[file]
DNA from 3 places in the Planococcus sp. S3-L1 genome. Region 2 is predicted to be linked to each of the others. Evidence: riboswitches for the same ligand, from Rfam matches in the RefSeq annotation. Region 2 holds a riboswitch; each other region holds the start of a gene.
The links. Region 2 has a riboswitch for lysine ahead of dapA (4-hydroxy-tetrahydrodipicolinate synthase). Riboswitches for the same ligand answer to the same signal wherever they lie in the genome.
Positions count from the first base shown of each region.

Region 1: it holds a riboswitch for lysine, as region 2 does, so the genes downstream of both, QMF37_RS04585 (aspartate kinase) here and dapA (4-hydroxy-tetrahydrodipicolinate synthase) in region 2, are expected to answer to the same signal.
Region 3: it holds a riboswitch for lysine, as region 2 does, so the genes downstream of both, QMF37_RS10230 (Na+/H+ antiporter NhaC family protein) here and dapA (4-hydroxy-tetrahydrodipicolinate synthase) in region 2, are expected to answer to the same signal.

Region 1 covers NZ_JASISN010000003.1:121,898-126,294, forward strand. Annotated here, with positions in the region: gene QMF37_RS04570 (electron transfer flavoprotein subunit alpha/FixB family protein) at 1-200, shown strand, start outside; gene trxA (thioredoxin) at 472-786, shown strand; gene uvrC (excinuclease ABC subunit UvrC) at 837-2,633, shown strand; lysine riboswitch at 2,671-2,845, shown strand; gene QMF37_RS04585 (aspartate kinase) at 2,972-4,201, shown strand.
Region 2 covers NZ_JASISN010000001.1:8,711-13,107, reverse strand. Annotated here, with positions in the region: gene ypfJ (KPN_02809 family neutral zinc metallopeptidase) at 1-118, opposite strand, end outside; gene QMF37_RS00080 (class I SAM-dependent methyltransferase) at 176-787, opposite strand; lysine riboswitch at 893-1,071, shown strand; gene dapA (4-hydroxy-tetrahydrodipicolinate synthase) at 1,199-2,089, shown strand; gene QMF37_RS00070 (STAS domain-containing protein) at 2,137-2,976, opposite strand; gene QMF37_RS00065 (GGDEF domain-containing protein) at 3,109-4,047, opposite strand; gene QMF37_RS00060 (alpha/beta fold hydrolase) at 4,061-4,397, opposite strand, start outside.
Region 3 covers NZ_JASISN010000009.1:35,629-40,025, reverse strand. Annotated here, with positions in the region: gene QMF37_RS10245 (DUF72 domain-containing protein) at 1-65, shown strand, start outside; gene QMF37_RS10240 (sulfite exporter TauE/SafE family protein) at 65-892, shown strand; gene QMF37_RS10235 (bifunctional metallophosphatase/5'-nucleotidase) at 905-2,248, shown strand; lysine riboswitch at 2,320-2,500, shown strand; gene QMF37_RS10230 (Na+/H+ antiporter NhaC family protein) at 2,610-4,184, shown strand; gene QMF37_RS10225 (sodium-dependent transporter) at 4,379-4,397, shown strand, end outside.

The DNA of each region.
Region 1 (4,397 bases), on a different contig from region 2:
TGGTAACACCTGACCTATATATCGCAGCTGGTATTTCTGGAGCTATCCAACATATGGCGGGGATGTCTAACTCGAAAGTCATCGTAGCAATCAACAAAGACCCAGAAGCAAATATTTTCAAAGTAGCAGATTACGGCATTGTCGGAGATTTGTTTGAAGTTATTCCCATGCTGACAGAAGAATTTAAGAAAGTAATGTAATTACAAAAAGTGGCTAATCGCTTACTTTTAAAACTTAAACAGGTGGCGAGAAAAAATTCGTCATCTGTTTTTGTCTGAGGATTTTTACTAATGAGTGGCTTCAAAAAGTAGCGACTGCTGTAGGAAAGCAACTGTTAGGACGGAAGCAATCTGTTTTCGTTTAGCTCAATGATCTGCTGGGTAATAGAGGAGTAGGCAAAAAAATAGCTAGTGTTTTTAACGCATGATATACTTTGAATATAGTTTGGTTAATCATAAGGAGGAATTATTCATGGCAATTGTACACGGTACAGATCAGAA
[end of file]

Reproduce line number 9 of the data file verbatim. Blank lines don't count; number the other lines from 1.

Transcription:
The DNA of each region.